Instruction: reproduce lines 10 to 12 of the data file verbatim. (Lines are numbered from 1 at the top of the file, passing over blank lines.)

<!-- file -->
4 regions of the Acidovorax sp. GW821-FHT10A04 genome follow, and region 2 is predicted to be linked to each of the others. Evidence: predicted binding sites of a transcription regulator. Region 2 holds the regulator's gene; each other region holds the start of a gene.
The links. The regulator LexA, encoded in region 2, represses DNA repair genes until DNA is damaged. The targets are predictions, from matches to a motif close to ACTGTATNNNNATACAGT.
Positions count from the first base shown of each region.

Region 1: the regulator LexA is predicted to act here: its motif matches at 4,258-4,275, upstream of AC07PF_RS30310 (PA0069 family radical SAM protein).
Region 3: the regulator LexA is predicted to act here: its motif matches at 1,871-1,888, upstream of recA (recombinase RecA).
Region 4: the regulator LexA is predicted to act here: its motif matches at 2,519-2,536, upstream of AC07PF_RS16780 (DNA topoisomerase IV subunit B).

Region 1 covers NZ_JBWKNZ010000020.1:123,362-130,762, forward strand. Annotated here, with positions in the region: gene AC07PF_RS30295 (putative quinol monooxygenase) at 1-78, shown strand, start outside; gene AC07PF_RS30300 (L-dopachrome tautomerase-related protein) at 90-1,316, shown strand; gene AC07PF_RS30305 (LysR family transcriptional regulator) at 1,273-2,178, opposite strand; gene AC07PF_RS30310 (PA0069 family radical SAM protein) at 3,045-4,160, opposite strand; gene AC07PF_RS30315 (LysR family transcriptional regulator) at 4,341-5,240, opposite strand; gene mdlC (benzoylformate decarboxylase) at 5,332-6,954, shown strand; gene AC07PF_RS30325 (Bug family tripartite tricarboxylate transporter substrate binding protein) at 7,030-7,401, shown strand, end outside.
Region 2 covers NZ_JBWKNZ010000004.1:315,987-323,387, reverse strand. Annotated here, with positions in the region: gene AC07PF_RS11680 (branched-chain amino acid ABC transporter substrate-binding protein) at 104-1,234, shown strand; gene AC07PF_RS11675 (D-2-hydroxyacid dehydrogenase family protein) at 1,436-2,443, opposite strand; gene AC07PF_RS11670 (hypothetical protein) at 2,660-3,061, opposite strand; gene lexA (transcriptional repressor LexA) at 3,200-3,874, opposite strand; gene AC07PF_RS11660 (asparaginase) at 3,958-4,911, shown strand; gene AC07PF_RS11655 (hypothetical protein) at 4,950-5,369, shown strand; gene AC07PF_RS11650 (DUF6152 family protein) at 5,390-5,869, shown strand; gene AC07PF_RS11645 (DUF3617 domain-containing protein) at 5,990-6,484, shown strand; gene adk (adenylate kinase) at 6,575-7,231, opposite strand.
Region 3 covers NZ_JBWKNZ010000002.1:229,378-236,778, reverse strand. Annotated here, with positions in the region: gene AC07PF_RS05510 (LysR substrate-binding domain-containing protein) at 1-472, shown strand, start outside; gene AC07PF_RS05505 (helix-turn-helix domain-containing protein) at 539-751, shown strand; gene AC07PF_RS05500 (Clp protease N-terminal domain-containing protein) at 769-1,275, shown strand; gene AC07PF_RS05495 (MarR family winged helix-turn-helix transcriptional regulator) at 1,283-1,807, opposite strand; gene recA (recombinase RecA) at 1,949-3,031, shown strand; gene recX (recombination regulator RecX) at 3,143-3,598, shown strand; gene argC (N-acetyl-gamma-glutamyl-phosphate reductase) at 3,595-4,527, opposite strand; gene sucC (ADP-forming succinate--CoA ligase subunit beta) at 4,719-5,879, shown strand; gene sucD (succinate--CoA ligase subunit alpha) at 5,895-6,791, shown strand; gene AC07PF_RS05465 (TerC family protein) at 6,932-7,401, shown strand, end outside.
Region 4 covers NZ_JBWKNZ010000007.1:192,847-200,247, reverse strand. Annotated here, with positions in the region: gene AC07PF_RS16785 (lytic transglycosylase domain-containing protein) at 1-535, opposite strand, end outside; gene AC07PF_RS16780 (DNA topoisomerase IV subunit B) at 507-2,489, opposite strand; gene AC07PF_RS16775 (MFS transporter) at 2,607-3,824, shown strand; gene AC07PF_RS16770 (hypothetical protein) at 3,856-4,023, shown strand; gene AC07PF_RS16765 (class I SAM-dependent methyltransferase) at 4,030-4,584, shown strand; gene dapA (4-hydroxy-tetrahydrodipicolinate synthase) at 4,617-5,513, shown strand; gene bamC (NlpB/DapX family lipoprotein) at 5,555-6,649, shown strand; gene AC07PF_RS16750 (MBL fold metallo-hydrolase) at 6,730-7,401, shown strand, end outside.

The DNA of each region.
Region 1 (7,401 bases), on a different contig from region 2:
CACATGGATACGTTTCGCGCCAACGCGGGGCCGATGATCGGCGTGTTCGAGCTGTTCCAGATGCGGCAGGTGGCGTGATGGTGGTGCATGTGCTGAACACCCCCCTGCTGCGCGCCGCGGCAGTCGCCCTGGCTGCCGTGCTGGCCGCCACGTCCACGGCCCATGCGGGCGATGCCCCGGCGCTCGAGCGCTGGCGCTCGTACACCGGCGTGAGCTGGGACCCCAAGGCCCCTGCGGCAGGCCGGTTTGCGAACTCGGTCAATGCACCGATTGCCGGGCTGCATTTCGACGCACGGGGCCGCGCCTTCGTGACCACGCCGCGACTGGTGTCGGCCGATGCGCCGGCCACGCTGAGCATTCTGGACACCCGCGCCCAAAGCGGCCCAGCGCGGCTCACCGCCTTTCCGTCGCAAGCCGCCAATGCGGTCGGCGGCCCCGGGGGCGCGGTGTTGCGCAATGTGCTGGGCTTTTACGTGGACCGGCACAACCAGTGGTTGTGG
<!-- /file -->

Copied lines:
Region 4 covers NZ_JBWKNZ010000007.1:192,847-200,247, reverse strand. Annotated here, with positions in the region: gene AC07PF_RS16785 (lytic transglycosylase domain-containing protein) at 1-535, opposite strand, end outside; gene AC07PF_RS16780 (DNA topoisomerase IV subunit B) at 507-2,489, opposite strand; gene AC07PF_RS16775 (MFS transporter) at 2,607-3,824, shown strand; gene AC07PF_RS16770 (hypothetical protein) at 3,856-4,023, shown strand; gene AC07PF_RS16765 (class I SAM-dependent methyltransferase) at 4,030-4,584, shown strand; gene dapA (4-hydroxy-tetrahydrodipicolinate synthase) at 4,617-5,513, shown strand; gene bamC (NlpB/DapX family lipoprotein) at 5,555-6,649, shown strand; gene AC07PF_RS16750 (MBL fold metallo-hydrolase) at 6,730-7,401, shown strand, end outside.

The DNA of each region.
Region 1 (7,401 bases), on a different contig from region 2: